England completed three consecutive big ODI wins over New Zealand on September 15 to win the four match series 3-1.

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In most of their squad’s final assignment before heading out to the World Cup, things started to click back into place for England in the format as the series went on. While some pre-series questions have been emphatically answered, there are still some that need resolution, and a couple of new ones have emerged.

As for New Zealand, the scoreline suggests less positives than in reality, but they will have to contend with the worrying injuries sustained in the field at Lord’s.

Malan is the No.1 opener

Dawid Malan’s series might have been interrupted by the birth of his second child, but it did nothing to disrupt his consistency. He passed fifty in each innings he played, with a 96 at the Kia Oval and an imperious century at Lord’s – his fifth of the year so far. It is not hard to imagine a version of this series in which Malan played significantly less.

If Jason Roy’s fitness had allowed, Malan may have had to cede his position. As it was, Roy’s back spasms allowed him to assert his dominance over the second spot at the top of the order.

With the top order is still less than solid after prolonged ODI absences for most of their number, Malan’s ice provided much-needed stability in comparison to Roy’s fire. Batting with Ben Stokes at the Kia Oval, he more overtly displayed his aggressive credentials, picking off the boundaries with a similar regularity to Stokes at the other end. It was an emphatic vindication of Malan’s recent fifty-over excellence.

Stokes fits the specialist batter role

Stokes’s unretirement and subsequent repositioning within the squad forced a change of balance for England. It also brought with it the pressure of returning to a squad as the all-conquering hero of 2019. If a half-century in Cardiff provided a muted assurance Stokes would bring the goods along with his return, the Kia Oval was his fanfare. A first ODI century since 2017, in a new role as a specialist batter, and the potential for more runs that brings, it was Stokes back where he belongs.

As with all all-rounders, each discipline can be key to the other. A bad day with the bat can be rectified with the ball and vice versa. Without the potential for redemption in the second half, Stokes’ new role as a specialist batter could have taken time to bed in. But this is Stokes in his pomp. At the Kia Oval, any criticism of jumping from World Cup to World Cup without putting in the hard yards in between was wiped out with the immeasurable value he brings.

Seam bowling attack still a work in progress

England used six seam bowlers in the series and were without Mark Wood. In Cardiff, their attack looked toothless when it was put to the sword by Devon Conway and Daryl Mitchell. Gus Atkinson, jettisoned into the World Cup before having made his ODI debut, looked way off what England would have hoped.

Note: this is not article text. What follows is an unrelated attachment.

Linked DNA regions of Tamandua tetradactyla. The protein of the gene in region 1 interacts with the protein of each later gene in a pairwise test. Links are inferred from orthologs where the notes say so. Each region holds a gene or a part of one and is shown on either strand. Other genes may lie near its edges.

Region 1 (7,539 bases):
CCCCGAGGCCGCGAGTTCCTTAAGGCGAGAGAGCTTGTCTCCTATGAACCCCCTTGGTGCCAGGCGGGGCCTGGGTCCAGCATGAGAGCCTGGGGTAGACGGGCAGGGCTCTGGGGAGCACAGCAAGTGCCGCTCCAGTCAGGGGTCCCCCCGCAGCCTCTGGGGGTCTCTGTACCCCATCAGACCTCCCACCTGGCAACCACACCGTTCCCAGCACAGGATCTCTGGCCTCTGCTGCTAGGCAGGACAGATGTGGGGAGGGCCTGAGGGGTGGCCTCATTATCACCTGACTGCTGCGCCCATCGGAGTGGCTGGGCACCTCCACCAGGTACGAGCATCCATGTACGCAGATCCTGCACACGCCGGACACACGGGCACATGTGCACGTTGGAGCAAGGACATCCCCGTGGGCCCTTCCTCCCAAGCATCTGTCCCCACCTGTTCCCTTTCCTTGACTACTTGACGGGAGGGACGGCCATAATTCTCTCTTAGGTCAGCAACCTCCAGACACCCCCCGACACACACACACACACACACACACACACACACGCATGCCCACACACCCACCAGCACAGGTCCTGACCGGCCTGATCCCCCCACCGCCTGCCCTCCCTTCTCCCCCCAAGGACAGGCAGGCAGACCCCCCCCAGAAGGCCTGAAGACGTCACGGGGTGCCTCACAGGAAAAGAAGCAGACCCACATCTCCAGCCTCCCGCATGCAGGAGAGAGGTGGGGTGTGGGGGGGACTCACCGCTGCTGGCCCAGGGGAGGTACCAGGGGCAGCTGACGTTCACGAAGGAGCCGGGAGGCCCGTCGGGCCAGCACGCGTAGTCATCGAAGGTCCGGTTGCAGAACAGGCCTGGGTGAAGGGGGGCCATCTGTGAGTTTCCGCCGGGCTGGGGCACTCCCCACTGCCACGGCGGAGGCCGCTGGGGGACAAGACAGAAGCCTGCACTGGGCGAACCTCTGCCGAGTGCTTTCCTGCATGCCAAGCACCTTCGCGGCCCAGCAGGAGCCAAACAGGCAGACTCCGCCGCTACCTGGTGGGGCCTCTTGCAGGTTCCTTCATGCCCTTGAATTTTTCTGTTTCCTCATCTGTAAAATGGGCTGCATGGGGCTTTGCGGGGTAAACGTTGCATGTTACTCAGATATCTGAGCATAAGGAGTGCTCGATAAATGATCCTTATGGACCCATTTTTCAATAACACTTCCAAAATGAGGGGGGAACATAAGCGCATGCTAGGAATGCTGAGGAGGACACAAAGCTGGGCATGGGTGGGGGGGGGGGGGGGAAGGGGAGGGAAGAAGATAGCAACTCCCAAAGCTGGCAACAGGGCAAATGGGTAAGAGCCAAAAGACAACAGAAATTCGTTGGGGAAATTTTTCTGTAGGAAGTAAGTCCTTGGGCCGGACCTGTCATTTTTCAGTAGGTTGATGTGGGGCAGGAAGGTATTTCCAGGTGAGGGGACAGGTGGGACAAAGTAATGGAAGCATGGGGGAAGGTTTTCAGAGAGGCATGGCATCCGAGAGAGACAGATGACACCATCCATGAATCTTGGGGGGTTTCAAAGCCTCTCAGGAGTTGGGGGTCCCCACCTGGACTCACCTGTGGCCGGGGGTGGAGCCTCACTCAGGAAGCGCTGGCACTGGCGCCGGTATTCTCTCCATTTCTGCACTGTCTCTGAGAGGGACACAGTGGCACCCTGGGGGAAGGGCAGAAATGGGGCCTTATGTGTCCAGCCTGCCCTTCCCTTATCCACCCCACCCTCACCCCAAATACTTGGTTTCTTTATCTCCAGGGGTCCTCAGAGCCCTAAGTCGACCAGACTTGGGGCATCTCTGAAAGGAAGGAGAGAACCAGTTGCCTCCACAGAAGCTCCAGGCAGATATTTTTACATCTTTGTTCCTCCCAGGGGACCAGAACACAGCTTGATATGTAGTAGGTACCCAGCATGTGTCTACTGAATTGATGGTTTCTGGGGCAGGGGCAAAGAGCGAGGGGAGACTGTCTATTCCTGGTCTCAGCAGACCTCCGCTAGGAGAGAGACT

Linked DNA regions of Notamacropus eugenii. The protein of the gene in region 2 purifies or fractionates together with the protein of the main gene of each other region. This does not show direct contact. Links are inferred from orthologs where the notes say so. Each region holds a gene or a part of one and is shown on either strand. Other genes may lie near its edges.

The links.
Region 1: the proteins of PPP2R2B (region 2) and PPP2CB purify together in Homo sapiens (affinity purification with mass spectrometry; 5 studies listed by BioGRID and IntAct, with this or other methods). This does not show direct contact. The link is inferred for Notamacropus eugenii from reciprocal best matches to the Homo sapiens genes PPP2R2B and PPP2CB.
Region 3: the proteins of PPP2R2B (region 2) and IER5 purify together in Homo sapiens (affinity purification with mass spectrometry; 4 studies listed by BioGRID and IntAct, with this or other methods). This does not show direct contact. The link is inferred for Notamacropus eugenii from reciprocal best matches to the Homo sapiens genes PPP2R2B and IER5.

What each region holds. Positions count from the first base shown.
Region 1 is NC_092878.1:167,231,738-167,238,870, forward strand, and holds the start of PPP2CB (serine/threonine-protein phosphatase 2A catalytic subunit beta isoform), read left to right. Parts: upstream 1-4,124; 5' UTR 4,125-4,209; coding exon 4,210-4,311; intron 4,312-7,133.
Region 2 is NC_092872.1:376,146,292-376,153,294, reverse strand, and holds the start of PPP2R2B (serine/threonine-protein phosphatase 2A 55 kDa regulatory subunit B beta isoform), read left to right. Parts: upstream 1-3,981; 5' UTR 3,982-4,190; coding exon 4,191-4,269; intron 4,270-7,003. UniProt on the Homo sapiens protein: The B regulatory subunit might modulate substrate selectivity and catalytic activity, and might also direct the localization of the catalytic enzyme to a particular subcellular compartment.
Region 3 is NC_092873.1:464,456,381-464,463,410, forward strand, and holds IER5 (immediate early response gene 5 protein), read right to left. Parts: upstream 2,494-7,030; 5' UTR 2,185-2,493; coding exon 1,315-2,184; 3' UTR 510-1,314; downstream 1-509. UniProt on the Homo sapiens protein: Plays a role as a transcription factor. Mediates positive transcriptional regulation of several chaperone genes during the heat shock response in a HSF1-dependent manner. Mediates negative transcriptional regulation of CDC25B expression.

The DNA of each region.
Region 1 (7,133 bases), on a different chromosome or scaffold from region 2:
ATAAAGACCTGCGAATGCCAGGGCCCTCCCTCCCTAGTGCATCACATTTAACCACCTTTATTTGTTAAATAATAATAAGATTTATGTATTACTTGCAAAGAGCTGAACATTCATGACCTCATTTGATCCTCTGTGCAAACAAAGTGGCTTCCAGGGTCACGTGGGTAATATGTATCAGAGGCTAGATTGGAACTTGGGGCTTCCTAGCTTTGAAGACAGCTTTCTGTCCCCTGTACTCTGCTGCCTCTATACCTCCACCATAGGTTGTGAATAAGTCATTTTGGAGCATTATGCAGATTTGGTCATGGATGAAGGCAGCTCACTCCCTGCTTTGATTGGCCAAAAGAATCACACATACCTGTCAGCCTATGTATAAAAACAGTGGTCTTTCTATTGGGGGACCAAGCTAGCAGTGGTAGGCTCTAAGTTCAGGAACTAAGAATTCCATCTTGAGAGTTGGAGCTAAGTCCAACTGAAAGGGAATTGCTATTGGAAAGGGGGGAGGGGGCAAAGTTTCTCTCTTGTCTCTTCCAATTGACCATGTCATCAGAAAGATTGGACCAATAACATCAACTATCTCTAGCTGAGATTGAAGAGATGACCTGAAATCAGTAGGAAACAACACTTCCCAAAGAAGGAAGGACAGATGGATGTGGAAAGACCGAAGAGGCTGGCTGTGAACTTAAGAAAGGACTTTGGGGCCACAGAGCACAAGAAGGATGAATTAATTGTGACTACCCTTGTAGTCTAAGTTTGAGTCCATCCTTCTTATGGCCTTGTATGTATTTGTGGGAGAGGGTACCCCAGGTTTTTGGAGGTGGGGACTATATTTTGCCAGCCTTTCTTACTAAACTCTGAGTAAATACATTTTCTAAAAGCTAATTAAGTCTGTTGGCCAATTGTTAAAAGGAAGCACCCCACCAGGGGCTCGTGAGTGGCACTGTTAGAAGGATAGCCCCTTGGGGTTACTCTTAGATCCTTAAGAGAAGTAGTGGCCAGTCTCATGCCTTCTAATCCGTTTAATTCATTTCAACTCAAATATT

But there were positives. Chris Woakes looked as magic as ever and David Willey showed why England always return to him. But, the balance of the attack and who England will be able to turn to on dusty India pitches still looks unsettled.

Can Roy hold onto his place in the WC squad?

Roy didn’t play a single game in the series, meaning his last ODI innings now dates back to March. He may have two centuries in his last seven ODIs, but his spot in England’s first-choice XI looks to be rapidly disappearing. While back spasms kept him out of the first three matches, he looked at full fitness in England’s training before the final ODI, and the preference for Harry Brook in Stokes’s absence instead of moving Malan down the order could be significant.

If England no longer think Roy is in their best XI, it should be considered whether he’s in their best XV. As a specialist opener, it would make more sense for England’s batting cover to have more versatility. Roy could find himself playing against Ireland next week, in a last chance to prove his fitness and form before the World Cup. If he does, his plane ticket will be on the line.

Joe Root far from his best

Root’s return to the ODI format was far from what England are used to from him. His first three innings all ended in single-figure scores and his final was a painful 29 off 40 balls in which he was dropped twice. It’s not necessarily the lack of runs that will concern England but Root’s appearance at the crease. He looked painfully out of touch in all four innings, missing his reverse scoops and unable to tick the run rate over at his usual run a ball. Root’s class is clearly not in dispute, neither is that he will inevitably find form at some point during the World Cup. But how many games pass before he comes good has a question mark hanging over it.

Injuries mounting but New Zealand still look a World Cup force

New Zealand suffered four concerning injuries within the space of the first hour at Lord’s. Thankfully, Mitchell’s dislocated finger was an easy fix and he was fit to bat later on. Glenn Phillips’s hand injury also proved to be a false alarm. Most devastating however is the news that captain Tim Southee has both broken and dislocated his right thumb. With the World Cup less than three weeks away, it’s hard to imagine he’ll have recovered enough to bowl in New Zealand’s tournament opener against England.

Injuries and series scoreline aside, however, there were plenty of positives for New Zealand coming out of the series. Mitchell looked in imperious form as ever against England, and a century for Conway shows his touch. Trent Boult looked reborn back in New Zealand colours, as did Kyle Jamieson at Lord’s. With Kane Williamson still to return, the signs point towards a strong chance at the tournament for the Black Caps.